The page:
Leonard H. Roller was born in Elizabeth, New Jersey. He holds a BA degree in journalism from New York University, an MA in comparative literature from Columbia University. He has worked as an actor and public relations executive whose clients included such stars as Audrey Hepburn, Kirk Douglas, Joan Crawford, Paul Newman, and others. He’s been a communications consultant for Lockheed, Mattel, and Hilton Hotels and Resorts. He has served as a French translator for the U. S. Army in France, where he spent leave time climbing in the Alps. The author of a communications training text The Profits of Persuasion (International Resources, 1986), his poems have been published in The Lyric, Pearl, The Storyteller, Deronda Review, Ancient Paths, Snowy Egret, Space and Time Magazine, Thema, California Quarterly, and many others.
His latest book is a book of poetry, Darklight.
Visit his website at www.leonardhroller.com.
Welcome to the book club today, Leonard. Your poetry is definitely fascinating. When did you begin to write poetry?
Leonard: when I was six years old - an ode to spring. Only five lines but fairly lyrical for a
Where do you get most of your inspiration from?
Leonard: From God -- and I'm not kidding. Stuff just pops into my head - usually by some strange route from my heart.
Here’s a strange analogy and you can let me know if you agree with it or not, but when I’m happy I can’t write poetry but when I’m sad, that’s the greatest piece of work I’ve ever written. Do you write when you’re happy, sad or both?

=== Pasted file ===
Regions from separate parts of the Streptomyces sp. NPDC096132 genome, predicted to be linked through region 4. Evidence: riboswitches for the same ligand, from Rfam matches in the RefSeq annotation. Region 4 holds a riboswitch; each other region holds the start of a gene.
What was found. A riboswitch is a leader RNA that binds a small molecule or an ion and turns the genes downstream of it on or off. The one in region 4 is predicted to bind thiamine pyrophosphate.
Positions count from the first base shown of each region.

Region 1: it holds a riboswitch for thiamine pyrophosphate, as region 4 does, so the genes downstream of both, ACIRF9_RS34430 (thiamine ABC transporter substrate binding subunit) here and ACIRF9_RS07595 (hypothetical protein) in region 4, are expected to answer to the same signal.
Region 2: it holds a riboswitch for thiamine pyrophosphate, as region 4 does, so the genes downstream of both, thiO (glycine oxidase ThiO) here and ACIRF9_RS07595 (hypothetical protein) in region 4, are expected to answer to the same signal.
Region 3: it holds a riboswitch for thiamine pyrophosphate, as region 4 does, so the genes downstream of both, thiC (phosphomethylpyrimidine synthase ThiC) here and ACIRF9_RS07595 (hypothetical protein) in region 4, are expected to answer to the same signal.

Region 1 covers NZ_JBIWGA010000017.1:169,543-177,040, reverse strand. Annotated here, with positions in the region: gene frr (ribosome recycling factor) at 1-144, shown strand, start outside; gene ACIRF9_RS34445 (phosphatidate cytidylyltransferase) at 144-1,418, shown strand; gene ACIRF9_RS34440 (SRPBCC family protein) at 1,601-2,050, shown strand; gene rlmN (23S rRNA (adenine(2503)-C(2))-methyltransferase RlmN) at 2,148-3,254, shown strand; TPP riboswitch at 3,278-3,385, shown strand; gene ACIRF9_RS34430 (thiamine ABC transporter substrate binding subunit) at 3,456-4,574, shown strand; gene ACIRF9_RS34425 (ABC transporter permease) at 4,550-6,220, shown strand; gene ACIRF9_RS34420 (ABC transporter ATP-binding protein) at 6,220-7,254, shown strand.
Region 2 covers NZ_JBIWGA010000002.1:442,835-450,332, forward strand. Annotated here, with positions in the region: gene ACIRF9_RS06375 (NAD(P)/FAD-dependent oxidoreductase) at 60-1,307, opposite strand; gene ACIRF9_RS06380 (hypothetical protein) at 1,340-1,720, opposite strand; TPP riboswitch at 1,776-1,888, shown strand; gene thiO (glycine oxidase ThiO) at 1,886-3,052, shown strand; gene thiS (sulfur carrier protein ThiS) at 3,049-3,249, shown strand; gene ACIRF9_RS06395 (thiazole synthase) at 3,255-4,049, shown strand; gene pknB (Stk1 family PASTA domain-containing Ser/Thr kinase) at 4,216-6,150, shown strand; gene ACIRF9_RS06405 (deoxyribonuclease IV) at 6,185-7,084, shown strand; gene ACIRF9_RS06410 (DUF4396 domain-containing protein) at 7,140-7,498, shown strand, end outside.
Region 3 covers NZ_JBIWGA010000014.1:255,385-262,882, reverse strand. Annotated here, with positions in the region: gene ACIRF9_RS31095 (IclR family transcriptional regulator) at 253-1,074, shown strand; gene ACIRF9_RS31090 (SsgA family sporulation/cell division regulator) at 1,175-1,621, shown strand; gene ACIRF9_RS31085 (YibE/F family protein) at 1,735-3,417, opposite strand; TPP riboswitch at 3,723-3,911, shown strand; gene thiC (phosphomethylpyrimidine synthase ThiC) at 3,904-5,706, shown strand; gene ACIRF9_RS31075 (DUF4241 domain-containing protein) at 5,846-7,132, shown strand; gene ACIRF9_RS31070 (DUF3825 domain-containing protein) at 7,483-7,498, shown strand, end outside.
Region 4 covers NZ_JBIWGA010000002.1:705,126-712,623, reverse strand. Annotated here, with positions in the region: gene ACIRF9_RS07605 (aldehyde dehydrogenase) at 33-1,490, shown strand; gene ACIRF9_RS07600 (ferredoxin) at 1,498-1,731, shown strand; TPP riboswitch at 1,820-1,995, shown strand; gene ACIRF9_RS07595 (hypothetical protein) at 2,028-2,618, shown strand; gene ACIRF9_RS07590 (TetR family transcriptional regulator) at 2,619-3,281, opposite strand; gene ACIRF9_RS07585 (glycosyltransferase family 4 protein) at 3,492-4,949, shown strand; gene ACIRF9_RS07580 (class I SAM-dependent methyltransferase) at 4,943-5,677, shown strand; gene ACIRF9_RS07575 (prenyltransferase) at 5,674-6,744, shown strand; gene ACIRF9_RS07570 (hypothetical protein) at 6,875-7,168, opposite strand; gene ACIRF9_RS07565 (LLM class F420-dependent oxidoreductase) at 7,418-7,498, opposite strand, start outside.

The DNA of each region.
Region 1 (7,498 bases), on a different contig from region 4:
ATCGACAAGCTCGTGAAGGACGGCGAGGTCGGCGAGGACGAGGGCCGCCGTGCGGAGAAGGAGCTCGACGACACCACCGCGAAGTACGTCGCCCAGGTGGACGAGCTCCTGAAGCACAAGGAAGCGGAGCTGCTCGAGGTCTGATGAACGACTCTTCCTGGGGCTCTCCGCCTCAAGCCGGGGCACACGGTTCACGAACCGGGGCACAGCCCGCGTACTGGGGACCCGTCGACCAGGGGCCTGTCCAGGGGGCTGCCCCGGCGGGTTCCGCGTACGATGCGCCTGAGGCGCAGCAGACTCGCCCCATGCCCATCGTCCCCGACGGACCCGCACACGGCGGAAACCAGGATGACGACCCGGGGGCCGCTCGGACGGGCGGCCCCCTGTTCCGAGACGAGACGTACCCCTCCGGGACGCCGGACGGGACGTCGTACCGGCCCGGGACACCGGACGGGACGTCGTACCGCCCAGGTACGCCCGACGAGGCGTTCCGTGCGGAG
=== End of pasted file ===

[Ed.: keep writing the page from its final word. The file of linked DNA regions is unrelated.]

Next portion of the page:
Leonard: I'm usually numb. Only kidding. Although I've written poems when I'm happy,l it's usually when I am sad or angry. Anger is a great kindler of poetry for me.
What do you think is the best piece of poetry you have written? Would you like to share it with us?
Leonard:The one I haven't written yet. Of those I have written so far I don't exactly play favorites. One I like, from my book "Darklight" is:
At the heart of every sun the blackness,
At the heart of every joy the fear,
At the heart of each black hole imprisoned light.
The universe obsessed by warring day and night.
That was beautiful. Where did you get the inspiration for it?
Leonard: From the universe.
What other books of poetry have you published?
Leonard: "The Profits of Persuasion," a text on spoken and media communications for spokespersons.
What’s next for you, Leonard?
Leonard: It's in the stars. More (published!) poetry, I hope.